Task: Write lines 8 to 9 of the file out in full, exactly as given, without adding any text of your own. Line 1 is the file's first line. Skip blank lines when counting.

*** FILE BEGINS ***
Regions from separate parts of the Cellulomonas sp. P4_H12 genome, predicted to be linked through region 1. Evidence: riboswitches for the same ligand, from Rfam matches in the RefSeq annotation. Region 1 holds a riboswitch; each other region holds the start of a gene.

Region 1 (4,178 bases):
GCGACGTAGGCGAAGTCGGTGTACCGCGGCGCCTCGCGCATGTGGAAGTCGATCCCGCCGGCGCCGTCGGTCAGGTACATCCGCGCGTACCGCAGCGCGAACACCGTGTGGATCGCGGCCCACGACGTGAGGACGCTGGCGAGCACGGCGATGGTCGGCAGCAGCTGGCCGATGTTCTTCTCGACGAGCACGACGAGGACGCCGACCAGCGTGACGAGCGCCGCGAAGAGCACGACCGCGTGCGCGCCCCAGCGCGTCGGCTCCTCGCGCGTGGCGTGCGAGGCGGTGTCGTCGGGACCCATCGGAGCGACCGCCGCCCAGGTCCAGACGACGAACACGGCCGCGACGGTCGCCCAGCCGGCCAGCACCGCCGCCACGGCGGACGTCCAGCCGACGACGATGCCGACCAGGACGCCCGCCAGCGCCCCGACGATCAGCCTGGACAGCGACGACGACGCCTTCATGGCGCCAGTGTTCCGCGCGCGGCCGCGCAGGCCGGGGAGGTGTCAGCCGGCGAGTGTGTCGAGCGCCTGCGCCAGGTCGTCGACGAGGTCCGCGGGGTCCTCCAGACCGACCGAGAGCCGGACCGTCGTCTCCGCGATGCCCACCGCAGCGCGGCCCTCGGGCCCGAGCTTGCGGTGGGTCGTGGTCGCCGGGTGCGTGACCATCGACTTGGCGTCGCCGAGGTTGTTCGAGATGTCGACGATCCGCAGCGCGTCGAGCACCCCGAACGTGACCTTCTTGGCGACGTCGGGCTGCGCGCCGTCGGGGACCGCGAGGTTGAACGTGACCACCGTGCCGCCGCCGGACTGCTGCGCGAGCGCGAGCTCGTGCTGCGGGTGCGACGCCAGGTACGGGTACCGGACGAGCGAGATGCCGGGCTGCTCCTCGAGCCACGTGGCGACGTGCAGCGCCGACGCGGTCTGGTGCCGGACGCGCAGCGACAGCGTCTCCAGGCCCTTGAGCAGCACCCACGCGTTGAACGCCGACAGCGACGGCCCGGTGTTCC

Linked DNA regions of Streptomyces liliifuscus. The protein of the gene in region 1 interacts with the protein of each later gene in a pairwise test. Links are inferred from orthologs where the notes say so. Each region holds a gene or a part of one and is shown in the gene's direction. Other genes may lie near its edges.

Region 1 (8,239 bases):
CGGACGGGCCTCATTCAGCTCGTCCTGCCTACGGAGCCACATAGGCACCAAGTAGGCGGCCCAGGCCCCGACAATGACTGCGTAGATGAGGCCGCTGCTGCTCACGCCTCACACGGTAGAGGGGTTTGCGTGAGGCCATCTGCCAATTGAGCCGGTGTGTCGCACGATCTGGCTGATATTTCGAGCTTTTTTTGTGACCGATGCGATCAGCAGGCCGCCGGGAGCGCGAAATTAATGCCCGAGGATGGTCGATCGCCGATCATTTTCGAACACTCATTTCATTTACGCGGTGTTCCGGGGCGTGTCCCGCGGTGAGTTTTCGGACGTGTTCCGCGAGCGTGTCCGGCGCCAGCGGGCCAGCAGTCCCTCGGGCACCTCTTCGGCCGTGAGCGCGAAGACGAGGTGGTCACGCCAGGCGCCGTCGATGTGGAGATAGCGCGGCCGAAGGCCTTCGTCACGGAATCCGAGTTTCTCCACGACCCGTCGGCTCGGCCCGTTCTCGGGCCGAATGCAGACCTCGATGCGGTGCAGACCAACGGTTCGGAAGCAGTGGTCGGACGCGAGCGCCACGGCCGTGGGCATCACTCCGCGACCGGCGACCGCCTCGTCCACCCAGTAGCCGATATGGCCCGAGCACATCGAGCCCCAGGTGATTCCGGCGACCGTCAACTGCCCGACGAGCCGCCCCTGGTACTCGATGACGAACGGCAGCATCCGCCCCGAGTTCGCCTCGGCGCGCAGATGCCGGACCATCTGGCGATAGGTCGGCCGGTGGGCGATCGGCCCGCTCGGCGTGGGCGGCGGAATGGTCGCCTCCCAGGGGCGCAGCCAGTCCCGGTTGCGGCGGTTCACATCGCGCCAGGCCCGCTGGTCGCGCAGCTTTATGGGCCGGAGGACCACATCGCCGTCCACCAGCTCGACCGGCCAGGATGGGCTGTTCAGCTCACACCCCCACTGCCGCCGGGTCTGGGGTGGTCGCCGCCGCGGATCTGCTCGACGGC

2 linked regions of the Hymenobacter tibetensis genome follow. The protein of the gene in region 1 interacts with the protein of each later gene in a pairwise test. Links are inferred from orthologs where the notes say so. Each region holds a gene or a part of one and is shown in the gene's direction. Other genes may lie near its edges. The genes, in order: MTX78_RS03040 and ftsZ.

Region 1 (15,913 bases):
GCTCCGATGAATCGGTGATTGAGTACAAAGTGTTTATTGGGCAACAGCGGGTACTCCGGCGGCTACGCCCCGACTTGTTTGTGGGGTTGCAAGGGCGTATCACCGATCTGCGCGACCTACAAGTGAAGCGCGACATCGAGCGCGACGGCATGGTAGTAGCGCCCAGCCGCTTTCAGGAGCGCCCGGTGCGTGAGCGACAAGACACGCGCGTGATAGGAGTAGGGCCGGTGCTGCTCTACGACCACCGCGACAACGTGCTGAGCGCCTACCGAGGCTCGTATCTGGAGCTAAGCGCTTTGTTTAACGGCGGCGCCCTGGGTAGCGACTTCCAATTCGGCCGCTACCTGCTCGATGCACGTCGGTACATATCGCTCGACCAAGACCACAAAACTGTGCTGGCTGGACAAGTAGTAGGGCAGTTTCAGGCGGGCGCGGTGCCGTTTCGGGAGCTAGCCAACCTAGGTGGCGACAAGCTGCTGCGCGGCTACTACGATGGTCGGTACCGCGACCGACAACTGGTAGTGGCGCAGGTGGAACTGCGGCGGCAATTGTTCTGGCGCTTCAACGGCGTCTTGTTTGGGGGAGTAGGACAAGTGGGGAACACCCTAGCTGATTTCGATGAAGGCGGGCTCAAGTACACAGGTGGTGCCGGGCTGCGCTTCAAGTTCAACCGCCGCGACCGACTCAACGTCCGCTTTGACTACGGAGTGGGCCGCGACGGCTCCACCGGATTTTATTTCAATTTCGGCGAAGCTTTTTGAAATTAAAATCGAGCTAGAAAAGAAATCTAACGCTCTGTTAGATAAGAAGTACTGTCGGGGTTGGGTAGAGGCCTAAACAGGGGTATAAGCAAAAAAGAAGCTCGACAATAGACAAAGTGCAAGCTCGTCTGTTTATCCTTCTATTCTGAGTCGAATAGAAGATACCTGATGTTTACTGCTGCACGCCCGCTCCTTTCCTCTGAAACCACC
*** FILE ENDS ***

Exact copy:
Region 1 (15,913 bases):
GCTCCGATGAATCGGTGATTGAGTACAAAGTGTTTATTGGGCAACAGCGGGTACTCCGGCGGCTACGCCCCGACTTGTTTGTGGGGTTGCAAGGGCGTATCACCGATCTGCGCGACCTACAAGTGAAGCGCGACATCGAGCGCGACGGCATGGTAGTAGCGCCCAGCCGCTTTCAGGAGCGCCCGGTGCGTGAGCGACAAGACACGCGCGTGATAGGAGTAGGGCCGGTGCTGCTCTACGACCACCGCGACAACGTGCTGAGCGCCTACCGAGGCTCGTATCTGGAGCTAAGCGCTTTGTTTAACGGCGGCGCCCTGGGTAGCGACTTCCAATTCGGCCGCTACCTGCTCGATGCACGTCGGTACATATCGCTCGACCAAGACCACAAAACTGTGCTGGCTGGACAAGTAGTAGGGCAGTTTCAGGCGGGCGCGGTGCCGTTTCGGGAGCTAGCCAACCTAGGTGGCGACAAGCTGCTGCGCGGCTACTACGATGGTCGGTACCGCGACCGACAACTGGTAGTGGCGCAGGTGGAACTGCGGCGGCAATTGTTCTGGCGCTTCAACGGCGTCTTGTTTGGGGGAGTAGGACAAGTGGGGAACACCCTAGCTGATTTCGATGAAGGCGGGCTCAAGTACACAGGTGGTGCCGGGCTGCGCTTCAAGTTCAACCGCCGCGACCGACTCAACGTCCGCTTTGACTACGGAGTGGGCCGCGACGGCTCCACCGGATTTTATTTCAATTTCGGCGAAGCTTTTTGAAATTAAAATCGAGCTAGAAAAGAAATCTAACGCTCTGTTAGATAAGAAGTACTGTCGGGGTTGGGTAGAGGCCTAAACAGGGGTATAAGCAAAAAAGAAGCTCGACAATAGACAAAGTGCAAGCTCGTCTGTTTATCCTTCTATTCTGAGTCGAATAGAAGATACCTGATGTTTACTGCTGCACGCCCGCTCCTTTCCTCTGAAACCACC